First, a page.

An under-the-radar Bay Area team makes moves toward the NCAA tournament. Plus: A college men's basketball roundup
SPORTS It was January in Nashville, and it was cold as balls. Snow had fallen two days earlier and was still lying on the skinny slivers of road where the cars hadn't repeatedly passed over yet. Inside Vanderbilt University's Memorial Gym, a cold reality of a different sort was being served up by the Vanderbilt Commodores to San Francisco's accomplished St Mary's men's basketball team, ranked 22nd in the nation by the Associated Press at the time.
For those who don't keep a close eye on college basketball, St. Mary's team had flown under the national radar for the past few years until it really began turning heads about a year ago. That's when the tiny Catholic college from the East Bay town of Moraga upset second-seeded Villanova in the second round of the NCAA tournament and advanced to the Sweet Sixteen for the first time since 1959. At viewing parties across the country, salsa was spit out of mouths, glass coffee tables were karate-chopped, remote controls were flung to shatter priceless antique mirrors. And the following Monday that cocky asshole from accounting had to walk over to the 20-year old intern who'd probably never filled out an office pool bracket in his life and hand him a wad of his beer money.
None of that magic came with St. Mary's Gaels to Nashville. They lost 89-70. It still ranks as their worst loss of the season, and it came on the heels of 11 straight wins. But as they prepare for this week's West Coast conference tournament in Las Vegas and then the national tournament — assuming they qualify — should all conclusions drawn from one game like this one be thrown out the window? Or is it noteworthy that some weaknesses were exposed?
"Definitely you can learn a lot of lessons," says Gaels guard Matthew Dellavedova, sitting and facing a cluster of postgame cameras and reporters after the Vanderbilt game. "And we're going to learn some from today." With the Australian's shaggy hairdo, it might help to imagine a pothead younger brother, if you've got one, or at least a very misplaced surfer. That kind of stigma was amplified, and seemingly justified, once Dellavedova was bombarded by strange Southern interviewers with slow drawls that must have seemed pretty foreign from the perspective of the sophomore, who himself speaks in deep, slow-cadenced Aussie near-mumbles. He hesitates after every question and glances over at his coach, as if to make sure he's heard everything right. "Definitely it could have been a different ending if we could have taken the crowd out of it," he says. "But, yeah, we did have chances. We just didn't make the most of 'em today."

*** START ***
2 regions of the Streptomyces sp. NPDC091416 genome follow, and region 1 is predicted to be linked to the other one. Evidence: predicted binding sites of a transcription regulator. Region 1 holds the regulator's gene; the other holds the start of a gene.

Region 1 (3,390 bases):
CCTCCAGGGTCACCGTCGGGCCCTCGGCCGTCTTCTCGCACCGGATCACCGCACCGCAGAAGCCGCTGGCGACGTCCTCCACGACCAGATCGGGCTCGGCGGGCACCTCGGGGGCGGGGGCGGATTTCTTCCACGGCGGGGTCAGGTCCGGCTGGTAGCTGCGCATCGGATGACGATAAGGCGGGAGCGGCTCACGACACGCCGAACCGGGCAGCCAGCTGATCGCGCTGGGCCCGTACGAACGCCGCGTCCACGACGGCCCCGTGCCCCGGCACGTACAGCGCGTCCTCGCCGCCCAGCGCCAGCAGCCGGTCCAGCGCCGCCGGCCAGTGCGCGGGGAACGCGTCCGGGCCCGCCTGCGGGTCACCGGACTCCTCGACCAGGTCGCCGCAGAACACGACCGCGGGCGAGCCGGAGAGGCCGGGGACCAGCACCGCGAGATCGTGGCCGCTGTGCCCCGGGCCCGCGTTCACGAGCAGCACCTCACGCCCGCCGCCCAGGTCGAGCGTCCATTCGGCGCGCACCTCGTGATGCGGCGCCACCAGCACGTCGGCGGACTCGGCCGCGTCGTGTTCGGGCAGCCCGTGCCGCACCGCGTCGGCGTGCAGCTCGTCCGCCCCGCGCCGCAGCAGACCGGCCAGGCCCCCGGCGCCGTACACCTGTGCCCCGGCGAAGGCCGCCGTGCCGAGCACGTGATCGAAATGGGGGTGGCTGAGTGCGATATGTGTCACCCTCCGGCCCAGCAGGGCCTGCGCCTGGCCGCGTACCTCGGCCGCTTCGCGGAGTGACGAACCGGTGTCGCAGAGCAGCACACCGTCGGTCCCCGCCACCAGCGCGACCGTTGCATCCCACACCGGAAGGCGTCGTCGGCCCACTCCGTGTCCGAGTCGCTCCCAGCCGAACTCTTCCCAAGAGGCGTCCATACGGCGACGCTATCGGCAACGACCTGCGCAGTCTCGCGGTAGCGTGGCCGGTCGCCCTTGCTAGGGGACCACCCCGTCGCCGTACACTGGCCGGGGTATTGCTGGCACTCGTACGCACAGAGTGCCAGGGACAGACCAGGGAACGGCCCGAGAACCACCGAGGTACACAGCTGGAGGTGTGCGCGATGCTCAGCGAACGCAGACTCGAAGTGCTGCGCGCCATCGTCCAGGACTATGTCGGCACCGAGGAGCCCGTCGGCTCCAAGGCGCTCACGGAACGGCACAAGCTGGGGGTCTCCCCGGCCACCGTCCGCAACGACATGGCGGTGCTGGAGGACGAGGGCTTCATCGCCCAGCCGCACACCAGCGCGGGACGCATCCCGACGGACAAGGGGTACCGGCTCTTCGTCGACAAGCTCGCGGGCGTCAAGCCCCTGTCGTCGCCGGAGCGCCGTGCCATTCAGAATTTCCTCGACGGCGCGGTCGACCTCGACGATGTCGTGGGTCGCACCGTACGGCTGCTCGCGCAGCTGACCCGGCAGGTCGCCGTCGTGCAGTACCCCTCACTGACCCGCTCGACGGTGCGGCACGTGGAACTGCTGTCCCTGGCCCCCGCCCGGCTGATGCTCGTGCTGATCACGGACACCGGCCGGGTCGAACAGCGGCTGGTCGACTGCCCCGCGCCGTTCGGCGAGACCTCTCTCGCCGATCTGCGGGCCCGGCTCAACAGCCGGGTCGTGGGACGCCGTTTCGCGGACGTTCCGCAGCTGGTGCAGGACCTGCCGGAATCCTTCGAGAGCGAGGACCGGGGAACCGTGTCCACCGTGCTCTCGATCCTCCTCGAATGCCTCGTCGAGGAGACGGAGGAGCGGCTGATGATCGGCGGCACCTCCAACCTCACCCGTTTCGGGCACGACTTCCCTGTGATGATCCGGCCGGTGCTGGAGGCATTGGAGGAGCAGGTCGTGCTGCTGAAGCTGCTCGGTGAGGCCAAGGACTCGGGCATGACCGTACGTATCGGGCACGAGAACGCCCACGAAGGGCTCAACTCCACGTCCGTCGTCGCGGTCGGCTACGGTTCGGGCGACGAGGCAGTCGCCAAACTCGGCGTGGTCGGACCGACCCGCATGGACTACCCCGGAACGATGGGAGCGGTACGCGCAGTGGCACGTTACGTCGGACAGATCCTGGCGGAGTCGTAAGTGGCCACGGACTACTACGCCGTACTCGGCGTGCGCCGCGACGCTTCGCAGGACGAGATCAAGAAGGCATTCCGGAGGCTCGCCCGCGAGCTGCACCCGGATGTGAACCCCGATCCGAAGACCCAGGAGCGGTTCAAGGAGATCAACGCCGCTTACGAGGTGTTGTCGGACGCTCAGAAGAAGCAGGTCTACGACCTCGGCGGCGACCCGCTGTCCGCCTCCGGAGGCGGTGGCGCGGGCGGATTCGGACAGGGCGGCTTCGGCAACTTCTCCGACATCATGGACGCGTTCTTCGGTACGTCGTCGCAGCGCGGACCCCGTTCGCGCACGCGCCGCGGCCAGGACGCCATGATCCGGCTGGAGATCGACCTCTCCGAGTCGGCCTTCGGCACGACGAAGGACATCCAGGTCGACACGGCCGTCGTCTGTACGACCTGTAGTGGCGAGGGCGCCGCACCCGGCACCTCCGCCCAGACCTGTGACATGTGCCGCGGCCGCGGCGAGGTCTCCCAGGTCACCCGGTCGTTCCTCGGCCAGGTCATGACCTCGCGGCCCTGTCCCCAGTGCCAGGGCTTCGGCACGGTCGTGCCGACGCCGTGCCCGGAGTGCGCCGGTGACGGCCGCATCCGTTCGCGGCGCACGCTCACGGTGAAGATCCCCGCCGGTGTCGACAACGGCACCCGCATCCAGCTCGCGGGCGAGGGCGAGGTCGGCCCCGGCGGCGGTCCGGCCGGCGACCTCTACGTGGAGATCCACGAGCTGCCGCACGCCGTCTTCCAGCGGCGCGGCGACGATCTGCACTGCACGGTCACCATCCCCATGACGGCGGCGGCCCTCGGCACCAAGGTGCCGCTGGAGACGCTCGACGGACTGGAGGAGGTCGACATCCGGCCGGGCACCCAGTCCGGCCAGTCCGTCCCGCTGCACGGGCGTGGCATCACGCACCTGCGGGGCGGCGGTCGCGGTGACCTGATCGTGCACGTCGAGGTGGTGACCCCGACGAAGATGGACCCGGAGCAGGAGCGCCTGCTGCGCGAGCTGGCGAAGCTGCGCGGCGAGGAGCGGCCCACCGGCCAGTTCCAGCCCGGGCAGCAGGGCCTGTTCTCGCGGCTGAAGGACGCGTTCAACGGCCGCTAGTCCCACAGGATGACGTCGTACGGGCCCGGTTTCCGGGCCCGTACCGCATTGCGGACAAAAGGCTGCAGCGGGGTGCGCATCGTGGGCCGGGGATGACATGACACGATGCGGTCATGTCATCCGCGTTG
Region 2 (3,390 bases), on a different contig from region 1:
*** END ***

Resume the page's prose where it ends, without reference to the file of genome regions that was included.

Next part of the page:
But Dellavedova didn't really owe anyone much explanation after the loss. He scored 19 points, while other usual hot hands, like the more conventional scorer Mickey McConnell (six points), went suspiciously silent. And Dellavedova maintained his focus through the Vandy student section's syncopated chants of his nickname, "Psych-o Cave-Man ... clap, clap, clap-clap-clap," every time he stepped up to the free throw line in Nashville.
Dellavedova is one of the best hard-nosed street ball type players in America. A deft ball-handler, his name can usually be found among the country's leaders in assist-to-turnover ratio. Some of those unorthodox shots he makes really drew out a humorous cross-firing of spattered curse words from the flustered opposing fans in Nashville.
The problem was that after playing so well early in the season, the St. Mary's team had to seriously struggle against the Commodores' brutish man-to-man defense. St. Mary's was limited to 41.9 percent accuracy in shooting from the field, and went 6 for 23 from the three point range. The Gaels came in second in the country in field goal percentage (.511) and made three pointers per game (9.6).
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